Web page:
Factors that predispose horses to glandular ulceration include stress and administration of nonsteroidal anti-inflammatory drugs (such as phenylbutazone and flunixin meglumine). Stress decreases the stomach’s natural protective mechanisms. NSAIDs also decrease the stomach’s natural protective mechanisms, more often with high doses or long duration of treatment. Factors that predispose horses to squamous ulceration include infrequent feedings, high concentrate diets, and intensive training. Stress and NSAID administration can augment these processes. Feed deprivation or infrequent feeding has been found to cause gastric ulcers because when the stomach is small and contracted the squamous portion of the stomach is exposed to acid. The byproducts from fermentation of high concentrate diets can also cause acid injury of the squamous portion. Consuming hay and the salivation that accompanies eating (because saliva contains natural buffers) help to buffer stomach acid. Intense exercise potentially increases intra-abdominal pressure and delays gastric emptying time, which increases the exposure of the squamous portion to acid.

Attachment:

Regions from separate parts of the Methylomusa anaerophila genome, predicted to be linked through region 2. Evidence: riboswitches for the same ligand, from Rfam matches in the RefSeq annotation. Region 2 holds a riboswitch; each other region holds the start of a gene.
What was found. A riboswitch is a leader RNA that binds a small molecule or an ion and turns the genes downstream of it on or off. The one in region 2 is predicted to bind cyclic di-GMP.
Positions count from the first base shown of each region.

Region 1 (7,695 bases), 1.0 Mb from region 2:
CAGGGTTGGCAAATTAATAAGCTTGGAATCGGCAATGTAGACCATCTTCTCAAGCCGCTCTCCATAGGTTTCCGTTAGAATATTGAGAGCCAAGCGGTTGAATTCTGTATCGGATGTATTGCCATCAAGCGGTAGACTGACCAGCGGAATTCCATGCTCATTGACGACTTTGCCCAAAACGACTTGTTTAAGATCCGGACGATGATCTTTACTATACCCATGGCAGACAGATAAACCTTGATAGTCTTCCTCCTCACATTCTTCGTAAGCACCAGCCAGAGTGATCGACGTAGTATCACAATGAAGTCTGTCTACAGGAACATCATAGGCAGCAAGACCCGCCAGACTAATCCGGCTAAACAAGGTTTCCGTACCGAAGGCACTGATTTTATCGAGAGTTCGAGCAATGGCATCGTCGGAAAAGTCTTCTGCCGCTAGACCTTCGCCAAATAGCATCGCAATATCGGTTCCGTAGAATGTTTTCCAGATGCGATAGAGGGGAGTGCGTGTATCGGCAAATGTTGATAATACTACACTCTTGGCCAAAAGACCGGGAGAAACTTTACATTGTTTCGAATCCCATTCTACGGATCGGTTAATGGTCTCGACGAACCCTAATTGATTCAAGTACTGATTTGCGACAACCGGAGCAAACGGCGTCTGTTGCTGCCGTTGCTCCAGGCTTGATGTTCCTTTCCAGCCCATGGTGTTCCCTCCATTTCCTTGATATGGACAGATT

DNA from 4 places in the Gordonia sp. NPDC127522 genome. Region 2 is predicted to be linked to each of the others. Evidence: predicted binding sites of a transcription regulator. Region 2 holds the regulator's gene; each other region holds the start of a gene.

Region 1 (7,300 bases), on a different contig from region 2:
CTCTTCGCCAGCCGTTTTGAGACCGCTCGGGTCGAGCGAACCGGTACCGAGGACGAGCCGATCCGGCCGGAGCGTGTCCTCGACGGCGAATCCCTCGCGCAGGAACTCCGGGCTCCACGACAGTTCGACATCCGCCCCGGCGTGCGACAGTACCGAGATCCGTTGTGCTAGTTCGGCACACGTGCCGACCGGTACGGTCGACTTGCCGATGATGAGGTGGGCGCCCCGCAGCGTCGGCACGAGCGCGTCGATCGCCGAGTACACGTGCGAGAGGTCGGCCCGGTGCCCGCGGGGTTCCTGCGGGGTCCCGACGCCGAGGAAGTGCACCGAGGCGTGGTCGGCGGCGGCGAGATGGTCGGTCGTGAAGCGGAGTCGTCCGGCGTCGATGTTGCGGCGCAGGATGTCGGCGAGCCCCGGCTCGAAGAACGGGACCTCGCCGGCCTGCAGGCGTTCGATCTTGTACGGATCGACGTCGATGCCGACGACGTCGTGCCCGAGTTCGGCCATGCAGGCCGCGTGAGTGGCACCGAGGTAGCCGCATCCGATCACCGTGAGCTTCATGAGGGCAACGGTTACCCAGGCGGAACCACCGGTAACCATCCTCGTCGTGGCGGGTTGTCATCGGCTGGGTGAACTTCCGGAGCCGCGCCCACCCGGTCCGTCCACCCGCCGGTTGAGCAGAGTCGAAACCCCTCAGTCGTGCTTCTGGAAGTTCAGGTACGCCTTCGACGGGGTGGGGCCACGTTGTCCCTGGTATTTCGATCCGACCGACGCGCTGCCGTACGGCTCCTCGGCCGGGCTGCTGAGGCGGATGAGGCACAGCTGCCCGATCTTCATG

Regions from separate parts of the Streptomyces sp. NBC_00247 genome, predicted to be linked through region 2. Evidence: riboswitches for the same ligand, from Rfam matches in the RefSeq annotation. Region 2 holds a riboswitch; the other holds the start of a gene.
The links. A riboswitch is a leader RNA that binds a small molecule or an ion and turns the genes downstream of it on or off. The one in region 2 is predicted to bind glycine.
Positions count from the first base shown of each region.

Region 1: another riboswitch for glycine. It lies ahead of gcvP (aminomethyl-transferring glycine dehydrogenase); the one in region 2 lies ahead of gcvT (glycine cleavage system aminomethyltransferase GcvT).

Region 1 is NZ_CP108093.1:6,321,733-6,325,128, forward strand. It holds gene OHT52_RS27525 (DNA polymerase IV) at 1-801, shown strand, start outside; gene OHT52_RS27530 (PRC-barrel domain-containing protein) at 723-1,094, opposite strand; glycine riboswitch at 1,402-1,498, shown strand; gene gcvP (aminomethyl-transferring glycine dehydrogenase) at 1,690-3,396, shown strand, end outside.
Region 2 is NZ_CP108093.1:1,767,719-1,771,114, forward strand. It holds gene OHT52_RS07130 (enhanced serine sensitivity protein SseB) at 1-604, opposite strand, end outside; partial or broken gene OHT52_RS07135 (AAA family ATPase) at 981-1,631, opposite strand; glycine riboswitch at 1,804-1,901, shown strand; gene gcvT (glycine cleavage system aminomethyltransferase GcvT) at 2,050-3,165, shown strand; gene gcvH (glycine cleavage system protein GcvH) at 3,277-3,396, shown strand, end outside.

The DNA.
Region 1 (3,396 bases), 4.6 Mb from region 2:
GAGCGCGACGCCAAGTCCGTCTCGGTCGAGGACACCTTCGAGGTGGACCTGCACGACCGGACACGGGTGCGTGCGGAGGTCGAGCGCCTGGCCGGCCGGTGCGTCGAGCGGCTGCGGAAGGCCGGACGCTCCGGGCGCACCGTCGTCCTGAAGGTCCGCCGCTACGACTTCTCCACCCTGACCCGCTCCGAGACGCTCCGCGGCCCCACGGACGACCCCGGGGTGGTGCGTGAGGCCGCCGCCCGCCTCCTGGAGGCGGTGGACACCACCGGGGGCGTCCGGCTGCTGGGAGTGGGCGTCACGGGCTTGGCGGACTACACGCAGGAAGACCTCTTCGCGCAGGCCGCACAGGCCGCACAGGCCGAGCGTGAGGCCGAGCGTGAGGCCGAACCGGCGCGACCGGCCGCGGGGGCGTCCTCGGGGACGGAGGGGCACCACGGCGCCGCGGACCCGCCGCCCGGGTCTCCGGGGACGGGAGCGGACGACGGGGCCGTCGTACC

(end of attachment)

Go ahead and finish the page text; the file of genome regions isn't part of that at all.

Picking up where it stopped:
Most gastric ulceration probably goes unrecognized. Interestingly, the severity of a horse’s clinical signs does not correlate with the degree of gastric ulceration. A horse with EGUS can present with mild recurrent colic or a more severe acute colic episode. Horses with EGUS may grind their teeth, have excessive salivation, poor appetite, weight loss, rough hair coat, colic immediately after eating, poor performance, poor body condition, and changes in attitude (the horse may seem “grumpy”). Suspicion of EGUS may be based on history and clinical signs, but evaluation of the stomach with an endoscope (a procedure called “gastroscopy”) is the only way to confirm the presence and severity of EGUS. This procedure is performed at a referral veterinary facility. The horse must be fasted for a minimum of 12 hours prior to astroscopy so that the stomach is empty for evaluation. The horse is typically sedated and the endoscope is passed through the nostril down the esophagus into the stomach. It can be determined if the gastric ulceration is chronic or acute, and gastric ulceration is typically graded as mild, moderate, or severe.